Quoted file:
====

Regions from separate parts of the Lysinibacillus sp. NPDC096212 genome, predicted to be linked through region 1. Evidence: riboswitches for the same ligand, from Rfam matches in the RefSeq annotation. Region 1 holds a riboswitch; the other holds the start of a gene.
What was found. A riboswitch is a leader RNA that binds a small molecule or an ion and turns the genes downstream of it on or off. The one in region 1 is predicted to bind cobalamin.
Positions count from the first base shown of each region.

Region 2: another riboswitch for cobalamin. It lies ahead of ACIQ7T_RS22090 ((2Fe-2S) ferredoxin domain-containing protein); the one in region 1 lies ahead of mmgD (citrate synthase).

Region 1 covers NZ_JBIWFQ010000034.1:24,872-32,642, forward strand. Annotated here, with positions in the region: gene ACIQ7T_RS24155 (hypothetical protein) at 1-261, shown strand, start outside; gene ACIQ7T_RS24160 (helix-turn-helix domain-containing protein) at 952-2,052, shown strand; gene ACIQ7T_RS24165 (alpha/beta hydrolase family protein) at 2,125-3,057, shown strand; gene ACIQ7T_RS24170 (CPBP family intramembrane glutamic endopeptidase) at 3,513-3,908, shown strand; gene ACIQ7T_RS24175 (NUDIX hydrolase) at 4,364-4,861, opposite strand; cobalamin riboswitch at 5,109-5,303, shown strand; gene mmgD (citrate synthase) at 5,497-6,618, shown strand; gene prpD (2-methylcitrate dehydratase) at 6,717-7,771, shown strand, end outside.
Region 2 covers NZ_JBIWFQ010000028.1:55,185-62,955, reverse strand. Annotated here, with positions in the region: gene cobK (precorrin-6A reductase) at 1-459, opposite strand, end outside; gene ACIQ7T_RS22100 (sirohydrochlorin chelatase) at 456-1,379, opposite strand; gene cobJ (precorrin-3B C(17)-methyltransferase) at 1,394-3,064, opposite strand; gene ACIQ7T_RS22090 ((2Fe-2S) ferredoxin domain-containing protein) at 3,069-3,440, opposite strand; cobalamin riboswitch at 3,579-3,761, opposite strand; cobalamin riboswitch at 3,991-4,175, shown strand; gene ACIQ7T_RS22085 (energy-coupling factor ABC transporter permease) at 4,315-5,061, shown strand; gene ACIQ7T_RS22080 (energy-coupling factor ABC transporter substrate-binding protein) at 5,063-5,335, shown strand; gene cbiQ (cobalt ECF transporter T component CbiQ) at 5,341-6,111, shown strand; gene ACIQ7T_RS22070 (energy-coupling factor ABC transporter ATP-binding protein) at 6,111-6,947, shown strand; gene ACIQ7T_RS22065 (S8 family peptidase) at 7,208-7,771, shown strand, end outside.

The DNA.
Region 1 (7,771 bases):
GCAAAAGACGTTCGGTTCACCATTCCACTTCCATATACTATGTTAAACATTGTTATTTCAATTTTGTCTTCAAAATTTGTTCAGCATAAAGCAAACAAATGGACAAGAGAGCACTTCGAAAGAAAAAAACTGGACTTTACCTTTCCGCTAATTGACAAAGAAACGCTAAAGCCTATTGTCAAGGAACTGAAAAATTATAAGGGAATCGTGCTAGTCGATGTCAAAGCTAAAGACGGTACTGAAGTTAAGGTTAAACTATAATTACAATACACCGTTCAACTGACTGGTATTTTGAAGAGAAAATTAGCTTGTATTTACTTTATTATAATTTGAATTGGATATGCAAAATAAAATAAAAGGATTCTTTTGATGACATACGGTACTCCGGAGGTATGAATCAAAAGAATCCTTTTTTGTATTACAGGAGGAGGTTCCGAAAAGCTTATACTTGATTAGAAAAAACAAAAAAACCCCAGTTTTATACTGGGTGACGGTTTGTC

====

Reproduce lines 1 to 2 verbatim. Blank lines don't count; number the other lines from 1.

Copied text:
Regions from separate parts of the Lysinibacillus sp. NPDC096212 genome, predicted to be linked through region 1. Evidence: riboswitches for the same ligand, from Rfam matches in the RefSeq annotation. Region 1 holds a riboswitch; the other holds the start of a gene.
What was found. A riboswitch is a leader RNA that binds a small molecule or an ion and turns the genes downstream of it on or off. The one in region 1 is predicted to bind cobalamin.